Children in Gedling borough will have on average already consumed more sugar than the maximum amount recommended for an 18-year-old by the time they reach their 10th birthday, a new study suggests.
Public Health England (PHE) has revealed today that the average 10-year-old has consumed at least 304lb (138kg) of sugar by the time they reach adulthood.
The recommended maximum amount of sugar for 10-year-olds is 20-24 grammes a day, but according to the PHE children are consuming an average of 52.2 grammes a day, based on consumption from the age of two. That is equivalent to 13 cubes a day, eight more than the recommended level.
The Change4Life campaign is now encouraging parents to change their shopping habits in a bid to reduce the amount of sugar being consumed by youngsters.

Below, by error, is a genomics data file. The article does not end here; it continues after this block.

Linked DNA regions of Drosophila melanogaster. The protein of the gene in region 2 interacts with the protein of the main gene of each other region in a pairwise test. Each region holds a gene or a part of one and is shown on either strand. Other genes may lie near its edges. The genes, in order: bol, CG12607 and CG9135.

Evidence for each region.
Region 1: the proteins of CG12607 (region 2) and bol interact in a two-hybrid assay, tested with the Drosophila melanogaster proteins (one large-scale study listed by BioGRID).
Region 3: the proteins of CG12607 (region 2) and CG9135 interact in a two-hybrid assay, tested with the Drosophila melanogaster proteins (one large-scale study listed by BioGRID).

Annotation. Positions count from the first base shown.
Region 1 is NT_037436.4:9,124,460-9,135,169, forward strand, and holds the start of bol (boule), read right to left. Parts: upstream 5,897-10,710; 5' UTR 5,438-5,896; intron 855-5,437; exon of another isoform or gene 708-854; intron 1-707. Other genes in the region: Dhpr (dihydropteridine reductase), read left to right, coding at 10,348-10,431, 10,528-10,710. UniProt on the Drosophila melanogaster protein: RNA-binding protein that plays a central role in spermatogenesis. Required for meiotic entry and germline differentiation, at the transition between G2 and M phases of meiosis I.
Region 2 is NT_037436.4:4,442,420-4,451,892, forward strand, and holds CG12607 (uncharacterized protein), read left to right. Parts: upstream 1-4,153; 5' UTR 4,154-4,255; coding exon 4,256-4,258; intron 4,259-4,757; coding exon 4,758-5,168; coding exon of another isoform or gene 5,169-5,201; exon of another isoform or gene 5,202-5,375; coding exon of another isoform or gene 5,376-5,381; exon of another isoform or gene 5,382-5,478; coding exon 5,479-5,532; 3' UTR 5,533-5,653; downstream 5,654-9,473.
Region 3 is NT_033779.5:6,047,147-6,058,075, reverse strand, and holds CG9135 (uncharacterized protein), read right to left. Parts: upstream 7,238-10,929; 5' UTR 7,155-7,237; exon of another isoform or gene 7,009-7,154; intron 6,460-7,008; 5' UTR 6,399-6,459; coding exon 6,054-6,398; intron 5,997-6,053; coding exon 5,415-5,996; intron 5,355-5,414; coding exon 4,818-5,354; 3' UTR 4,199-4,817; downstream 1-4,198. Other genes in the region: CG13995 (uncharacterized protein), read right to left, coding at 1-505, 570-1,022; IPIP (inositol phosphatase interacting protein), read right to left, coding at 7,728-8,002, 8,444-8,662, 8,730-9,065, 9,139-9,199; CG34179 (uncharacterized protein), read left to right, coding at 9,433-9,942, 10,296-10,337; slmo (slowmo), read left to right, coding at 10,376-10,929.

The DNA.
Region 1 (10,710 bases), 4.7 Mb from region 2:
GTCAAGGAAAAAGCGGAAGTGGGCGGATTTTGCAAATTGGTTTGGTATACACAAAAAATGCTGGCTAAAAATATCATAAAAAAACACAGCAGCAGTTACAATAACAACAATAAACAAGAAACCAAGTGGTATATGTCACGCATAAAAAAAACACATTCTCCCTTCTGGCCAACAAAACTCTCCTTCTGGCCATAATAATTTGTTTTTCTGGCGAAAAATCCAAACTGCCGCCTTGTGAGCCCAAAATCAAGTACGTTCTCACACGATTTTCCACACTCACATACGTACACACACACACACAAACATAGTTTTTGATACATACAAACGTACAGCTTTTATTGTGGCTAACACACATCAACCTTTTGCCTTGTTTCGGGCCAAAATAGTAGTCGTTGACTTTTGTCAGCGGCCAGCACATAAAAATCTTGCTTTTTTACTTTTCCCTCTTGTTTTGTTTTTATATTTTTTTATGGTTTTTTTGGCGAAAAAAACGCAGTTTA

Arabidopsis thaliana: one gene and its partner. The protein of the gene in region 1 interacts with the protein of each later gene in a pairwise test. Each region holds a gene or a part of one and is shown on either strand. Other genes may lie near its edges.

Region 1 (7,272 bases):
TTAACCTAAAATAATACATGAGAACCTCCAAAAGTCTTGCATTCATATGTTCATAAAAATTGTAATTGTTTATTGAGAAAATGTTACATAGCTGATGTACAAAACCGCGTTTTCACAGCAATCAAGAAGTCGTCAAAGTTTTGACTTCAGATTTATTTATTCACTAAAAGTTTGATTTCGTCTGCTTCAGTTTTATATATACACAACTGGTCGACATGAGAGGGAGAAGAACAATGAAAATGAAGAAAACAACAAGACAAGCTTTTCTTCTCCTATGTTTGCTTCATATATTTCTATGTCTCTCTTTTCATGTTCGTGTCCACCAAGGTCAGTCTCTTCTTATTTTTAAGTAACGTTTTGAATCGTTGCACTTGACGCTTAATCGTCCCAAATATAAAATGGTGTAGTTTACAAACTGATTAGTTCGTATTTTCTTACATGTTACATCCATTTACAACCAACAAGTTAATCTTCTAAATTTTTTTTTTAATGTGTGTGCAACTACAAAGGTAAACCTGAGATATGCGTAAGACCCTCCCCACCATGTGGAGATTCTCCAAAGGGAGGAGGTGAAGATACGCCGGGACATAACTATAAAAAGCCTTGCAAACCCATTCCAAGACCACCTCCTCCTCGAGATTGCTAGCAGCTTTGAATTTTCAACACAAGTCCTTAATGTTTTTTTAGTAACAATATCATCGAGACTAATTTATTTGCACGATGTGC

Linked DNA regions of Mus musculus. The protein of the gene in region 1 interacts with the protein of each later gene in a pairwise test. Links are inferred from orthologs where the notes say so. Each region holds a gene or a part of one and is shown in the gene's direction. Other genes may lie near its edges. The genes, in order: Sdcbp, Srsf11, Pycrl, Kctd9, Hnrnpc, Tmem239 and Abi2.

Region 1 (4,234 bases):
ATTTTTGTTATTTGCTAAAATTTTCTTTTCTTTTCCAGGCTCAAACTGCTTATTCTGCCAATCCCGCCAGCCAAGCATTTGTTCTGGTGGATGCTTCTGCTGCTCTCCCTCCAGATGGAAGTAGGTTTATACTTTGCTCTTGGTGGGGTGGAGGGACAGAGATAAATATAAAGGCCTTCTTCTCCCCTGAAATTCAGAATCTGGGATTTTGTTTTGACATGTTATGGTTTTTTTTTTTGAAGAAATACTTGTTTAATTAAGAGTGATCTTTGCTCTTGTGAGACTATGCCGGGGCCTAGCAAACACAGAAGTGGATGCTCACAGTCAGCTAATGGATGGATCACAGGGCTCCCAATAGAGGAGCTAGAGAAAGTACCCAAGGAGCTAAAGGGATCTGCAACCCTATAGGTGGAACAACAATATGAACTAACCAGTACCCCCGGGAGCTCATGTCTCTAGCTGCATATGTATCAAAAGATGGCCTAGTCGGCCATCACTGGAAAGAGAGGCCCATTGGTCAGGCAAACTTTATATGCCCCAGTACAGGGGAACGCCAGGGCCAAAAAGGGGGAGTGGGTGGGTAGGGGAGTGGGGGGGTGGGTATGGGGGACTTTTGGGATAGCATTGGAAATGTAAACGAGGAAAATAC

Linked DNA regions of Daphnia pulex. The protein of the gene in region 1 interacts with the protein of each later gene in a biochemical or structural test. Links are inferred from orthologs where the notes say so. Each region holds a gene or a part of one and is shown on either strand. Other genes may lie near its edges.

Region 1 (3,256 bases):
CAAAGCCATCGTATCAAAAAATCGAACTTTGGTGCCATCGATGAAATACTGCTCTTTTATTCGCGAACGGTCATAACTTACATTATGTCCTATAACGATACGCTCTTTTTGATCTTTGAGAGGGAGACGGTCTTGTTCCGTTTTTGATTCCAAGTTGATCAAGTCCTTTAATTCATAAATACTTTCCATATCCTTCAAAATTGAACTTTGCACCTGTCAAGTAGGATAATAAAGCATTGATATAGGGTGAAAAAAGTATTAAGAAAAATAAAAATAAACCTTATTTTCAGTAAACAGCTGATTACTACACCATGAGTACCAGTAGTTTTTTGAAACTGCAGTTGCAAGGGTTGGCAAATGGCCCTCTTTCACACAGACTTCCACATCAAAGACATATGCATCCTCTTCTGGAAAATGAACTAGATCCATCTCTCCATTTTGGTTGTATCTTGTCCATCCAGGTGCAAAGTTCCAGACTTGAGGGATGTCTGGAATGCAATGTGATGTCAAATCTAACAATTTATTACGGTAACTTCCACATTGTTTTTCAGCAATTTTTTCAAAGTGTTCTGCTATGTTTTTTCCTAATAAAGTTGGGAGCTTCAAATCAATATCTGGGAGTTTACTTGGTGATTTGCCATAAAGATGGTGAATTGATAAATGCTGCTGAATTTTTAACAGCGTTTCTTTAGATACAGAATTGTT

The campaign states that making different choices of yogurts, drinks and cereals you could cut a child’s sugar intake by half.
The campaign has been launched as severe obesity in children aged 10-11 hits an all-time high, PHE said.
A third of youngsters are leaving primary school overweight or obese, and more young people than ever are developing Type 2 diabetes.
Children who are overweight are also more likely to remain so into adulthood, and are at higher risk of developing heart disease and certain cancers.
Alison Tedstone, PHE chief nutritionist, said: “Children are consuming too much sugar, but parents can take action now to prevent this building up over the years.
“To make this easier for busy families, Change4Life is offering a straightforward solution – by making simple swaps each day, children can have healthier versions of everyday foods and drinks, while significantly reducing their sugar intake.”
Families are encouraged to look for the Change4Life Good Choice badge on products in shops, and can download a free app to identify lower-sugar options from the Change4Life website.